Climate guru Al Gore warned UN climate talks Monday that the record melting of glaciers worldwide could deprive more than a billion people of access to fresh water.
“There are more than a billion people on the planet who get more than half of their drinking water — many of them all of their drinking water — from the seasonal melting of snow melt and glacier ice,” Gore said at the release of a report he co-sponsored.
A triple threat from crumbling ice sheets, disappearing glaciers and the shrinking Arctic ice cap are feeding global warming and will fuel rising sea levels, the report found.
Adding to an avalanche of bad scientific news over the last two years, the former US vice president also cited new research showing that the Arctic ice cap may have shrunk to record-low levels last year.
“2008 had a smaller minimum, probably, than 2007,” Gore said, alluding to work led by California-based researcher Wieslaw Maslowski.
“Some of the models suggest to Dr. Maslowski that there is a 75 percent chance that the entire polar ice cap during some summer months could be completely ice free within five to seven years,” Gore said.
Scientists reported in September that the Arctic ice cover — which helps beat back the Sun’s heat-delivering rays back into space — had reversed course compared to 2007, when it had shrunk to its smallest size since the start of accurate measurements some four decades ago.
But when measured by volume, it turns out that the 4.5 million sq km (1.7 million sq miles) area in 2008 was actually smaller than the year before.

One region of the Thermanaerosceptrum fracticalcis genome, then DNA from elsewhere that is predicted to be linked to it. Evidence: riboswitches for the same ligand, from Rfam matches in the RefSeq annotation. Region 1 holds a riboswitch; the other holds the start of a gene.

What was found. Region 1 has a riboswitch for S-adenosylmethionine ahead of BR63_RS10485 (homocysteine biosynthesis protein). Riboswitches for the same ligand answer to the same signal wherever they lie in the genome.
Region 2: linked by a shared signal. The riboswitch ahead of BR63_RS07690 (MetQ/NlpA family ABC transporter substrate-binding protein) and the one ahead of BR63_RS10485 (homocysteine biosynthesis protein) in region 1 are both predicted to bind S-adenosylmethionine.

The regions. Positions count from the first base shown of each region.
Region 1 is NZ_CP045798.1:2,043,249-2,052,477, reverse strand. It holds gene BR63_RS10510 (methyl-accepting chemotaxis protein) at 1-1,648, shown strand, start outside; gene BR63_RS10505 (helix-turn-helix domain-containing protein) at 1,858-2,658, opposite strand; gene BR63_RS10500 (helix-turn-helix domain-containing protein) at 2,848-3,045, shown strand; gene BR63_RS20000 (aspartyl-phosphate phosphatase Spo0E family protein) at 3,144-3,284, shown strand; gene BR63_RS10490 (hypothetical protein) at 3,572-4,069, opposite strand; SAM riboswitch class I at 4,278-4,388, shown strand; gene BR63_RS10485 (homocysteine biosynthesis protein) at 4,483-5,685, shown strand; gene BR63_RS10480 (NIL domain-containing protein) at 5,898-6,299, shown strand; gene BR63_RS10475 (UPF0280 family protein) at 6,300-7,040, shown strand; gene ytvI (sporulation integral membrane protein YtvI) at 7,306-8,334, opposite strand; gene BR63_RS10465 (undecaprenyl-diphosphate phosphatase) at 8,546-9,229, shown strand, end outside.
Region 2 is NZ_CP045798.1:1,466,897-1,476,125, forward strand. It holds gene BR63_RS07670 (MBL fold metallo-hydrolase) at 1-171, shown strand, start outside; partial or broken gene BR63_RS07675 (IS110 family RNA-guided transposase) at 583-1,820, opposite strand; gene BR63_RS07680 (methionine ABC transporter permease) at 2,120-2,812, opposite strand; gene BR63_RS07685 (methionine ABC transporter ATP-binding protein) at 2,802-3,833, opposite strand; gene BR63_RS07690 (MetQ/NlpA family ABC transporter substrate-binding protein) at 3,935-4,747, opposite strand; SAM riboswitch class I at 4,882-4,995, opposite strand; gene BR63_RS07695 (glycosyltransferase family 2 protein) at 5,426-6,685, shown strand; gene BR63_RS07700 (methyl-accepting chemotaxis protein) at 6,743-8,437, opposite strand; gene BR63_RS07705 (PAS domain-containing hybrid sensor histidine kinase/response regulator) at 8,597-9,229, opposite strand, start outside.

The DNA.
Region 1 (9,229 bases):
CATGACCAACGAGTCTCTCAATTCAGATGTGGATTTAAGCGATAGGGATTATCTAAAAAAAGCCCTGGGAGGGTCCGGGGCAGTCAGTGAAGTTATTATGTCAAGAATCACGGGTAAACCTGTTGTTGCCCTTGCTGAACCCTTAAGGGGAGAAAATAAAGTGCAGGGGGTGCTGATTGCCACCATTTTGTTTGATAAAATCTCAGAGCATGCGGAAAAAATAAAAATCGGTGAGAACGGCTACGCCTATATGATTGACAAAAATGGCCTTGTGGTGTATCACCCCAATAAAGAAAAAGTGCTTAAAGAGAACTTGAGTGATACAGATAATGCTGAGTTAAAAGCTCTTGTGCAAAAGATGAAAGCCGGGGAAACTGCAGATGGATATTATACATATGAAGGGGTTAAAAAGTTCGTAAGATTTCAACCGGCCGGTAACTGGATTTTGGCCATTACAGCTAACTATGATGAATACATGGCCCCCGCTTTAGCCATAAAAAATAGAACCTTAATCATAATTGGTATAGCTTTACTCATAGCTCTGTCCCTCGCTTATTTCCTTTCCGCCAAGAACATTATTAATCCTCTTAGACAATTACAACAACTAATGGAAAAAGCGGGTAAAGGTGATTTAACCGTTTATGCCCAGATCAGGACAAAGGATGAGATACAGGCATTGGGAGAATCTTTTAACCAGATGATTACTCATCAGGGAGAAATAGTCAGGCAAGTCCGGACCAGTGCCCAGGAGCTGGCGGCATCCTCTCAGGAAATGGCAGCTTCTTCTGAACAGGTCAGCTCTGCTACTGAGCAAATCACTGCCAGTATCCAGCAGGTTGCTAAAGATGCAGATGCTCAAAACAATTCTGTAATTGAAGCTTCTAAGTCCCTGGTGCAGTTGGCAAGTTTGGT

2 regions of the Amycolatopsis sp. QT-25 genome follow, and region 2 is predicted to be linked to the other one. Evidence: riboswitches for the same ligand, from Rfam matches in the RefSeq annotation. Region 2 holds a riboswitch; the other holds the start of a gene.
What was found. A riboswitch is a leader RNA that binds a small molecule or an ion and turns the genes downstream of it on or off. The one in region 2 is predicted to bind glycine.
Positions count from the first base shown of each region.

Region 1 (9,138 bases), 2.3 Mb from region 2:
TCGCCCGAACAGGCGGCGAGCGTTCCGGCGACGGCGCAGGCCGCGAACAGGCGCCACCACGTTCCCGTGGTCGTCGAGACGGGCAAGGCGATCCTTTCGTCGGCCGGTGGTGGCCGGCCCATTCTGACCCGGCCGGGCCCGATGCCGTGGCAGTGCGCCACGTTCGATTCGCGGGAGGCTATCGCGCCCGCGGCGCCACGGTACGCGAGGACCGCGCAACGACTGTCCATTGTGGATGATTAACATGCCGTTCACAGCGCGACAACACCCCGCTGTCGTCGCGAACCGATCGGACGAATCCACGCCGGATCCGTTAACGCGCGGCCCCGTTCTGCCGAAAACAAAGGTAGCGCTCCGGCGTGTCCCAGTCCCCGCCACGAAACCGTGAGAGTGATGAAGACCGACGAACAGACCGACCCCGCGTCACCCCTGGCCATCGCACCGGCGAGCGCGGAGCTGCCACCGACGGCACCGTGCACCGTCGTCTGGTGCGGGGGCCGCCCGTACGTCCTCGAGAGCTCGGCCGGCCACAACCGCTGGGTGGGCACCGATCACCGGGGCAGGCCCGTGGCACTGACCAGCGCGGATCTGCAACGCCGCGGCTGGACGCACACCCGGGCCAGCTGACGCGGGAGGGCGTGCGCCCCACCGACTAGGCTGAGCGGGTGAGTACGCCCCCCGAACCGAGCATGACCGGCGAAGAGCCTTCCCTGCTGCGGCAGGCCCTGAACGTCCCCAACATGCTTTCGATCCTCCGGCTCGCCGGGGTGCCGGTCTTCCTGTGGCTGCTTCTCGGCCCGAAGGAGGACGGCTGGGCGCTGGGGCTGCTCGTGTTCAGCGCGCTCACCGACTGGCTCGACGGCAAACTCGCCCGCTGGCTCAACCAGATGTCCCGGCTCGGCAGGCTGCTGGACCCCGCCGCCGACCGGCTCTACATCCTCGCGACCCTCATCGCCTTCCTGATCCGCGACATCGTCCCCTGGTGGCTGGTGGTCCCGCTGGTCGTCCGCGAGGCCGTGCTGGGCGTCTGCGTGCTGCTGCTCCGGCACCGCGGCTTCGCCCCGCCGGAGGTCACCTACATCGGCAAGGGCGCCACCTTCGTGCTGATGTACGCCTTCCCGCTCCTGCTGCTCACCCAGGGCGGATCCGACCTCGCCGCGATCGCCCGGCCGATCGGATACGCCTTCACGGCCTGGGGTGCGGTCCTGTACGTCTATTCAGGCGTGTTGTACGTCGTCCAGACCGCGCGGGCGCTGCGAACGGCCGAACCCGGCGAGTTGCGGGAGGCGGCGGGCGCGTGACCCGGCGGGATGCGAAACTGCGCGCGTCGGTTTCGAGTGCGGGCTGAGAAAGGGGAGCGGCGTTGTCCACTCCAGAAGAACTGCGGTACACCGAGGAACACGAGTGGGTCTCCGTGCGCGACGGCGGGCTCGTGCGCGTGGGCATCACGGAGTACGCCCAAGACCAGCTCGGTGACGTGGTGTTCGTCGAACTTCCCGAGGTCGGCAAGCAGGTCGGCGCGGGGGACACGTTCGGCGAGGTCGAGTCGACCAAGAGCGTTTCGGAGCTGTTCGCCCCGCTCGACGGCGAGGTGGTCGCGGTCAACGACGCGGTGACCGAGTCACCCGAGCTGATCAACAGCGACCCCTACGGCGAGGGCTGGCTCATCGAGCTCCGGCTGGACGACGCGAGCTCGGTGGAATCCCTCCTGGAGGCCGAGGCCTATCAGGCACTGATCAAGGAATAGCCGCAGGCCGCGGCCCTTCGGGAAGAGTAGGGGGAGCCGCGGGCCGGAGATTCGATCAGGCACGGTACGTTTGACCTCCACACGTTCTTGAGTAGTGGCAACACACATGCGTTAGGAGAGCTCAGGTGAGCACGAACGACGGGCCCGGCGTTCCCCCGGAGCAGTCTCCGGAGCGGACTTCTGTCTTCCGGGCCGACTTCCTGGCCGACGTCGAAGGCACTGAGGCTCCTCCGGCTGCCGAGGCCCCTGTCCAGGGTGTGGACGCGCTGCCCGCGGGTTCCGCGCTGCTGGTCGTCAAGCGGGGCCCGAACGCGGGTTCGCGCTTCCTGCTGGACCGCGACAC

The Arctic ice cover does not affect sea levels, but is a critically important barrier to global warming.
Intact, its white surface acts as a mirror, but when the ice disappears it becomes a sponge.
“Instead of 85 percent of the solar energy being reflected, 85 is absorbed in the Arctic Ocean,” said Gore who was awarded the Nobel Peace Prize in 2007 for his work on warning of the threat posed by climate change.
One of the report’s authors Robert Corell of the H. John Heinz III Center for Science, Economics and the Environment in Washington pointed to another threat: the massive, accelerating loss of mass — measured in hundreds of billions of tonnes per year — from icesheets in Greenland and Antarctica.
Combined with the expansion of ocean water due to global warming, the continent-sized icesheets are now set to contribute to a global sea level rise of about a metre by the end of the century, double the mid-point prediction of the UN’s benchmark science report in 2007.
“A one meter rise equals 100 million people who will have to move, one hundred million environmental refugees,” said Corell.
“We have woken giants,” said Arctic ice specialist Dorothe Dahl-Jensen at Copenhagen University of the ice sheets.
“This is really scary. This really shakes us scientists. These icesheets are enormous,” she said in presenting a second report on Greenland from the Arctic Monitoring and Assessment Programme.
Greenland’s ice block holds enough frozen water to lift seas seven metres, while West Antarctica could add another five metres to the global water mark.
Dahl-Jensen said the pace at which some glaciers on the west coast of Greenland were “calving”, or falling into the sea, has sped up dramatically over the last decade.
“This is by far the fastest flowing ice we have ever dreamed of. This is a rate of loss that we have never seen before,” she said.
Both scientists pointed out that all of these impacts had been unleashed by a less than 1.0 degree Celsius (1.8 degree Fahrenheit) increase of global temperatures since pre-industrial times.
“Current proposals from individual countries for their own actions would lead to a temperature increase of approximately 3.8 C (6.8 F)”, by the end of the century, Corell said.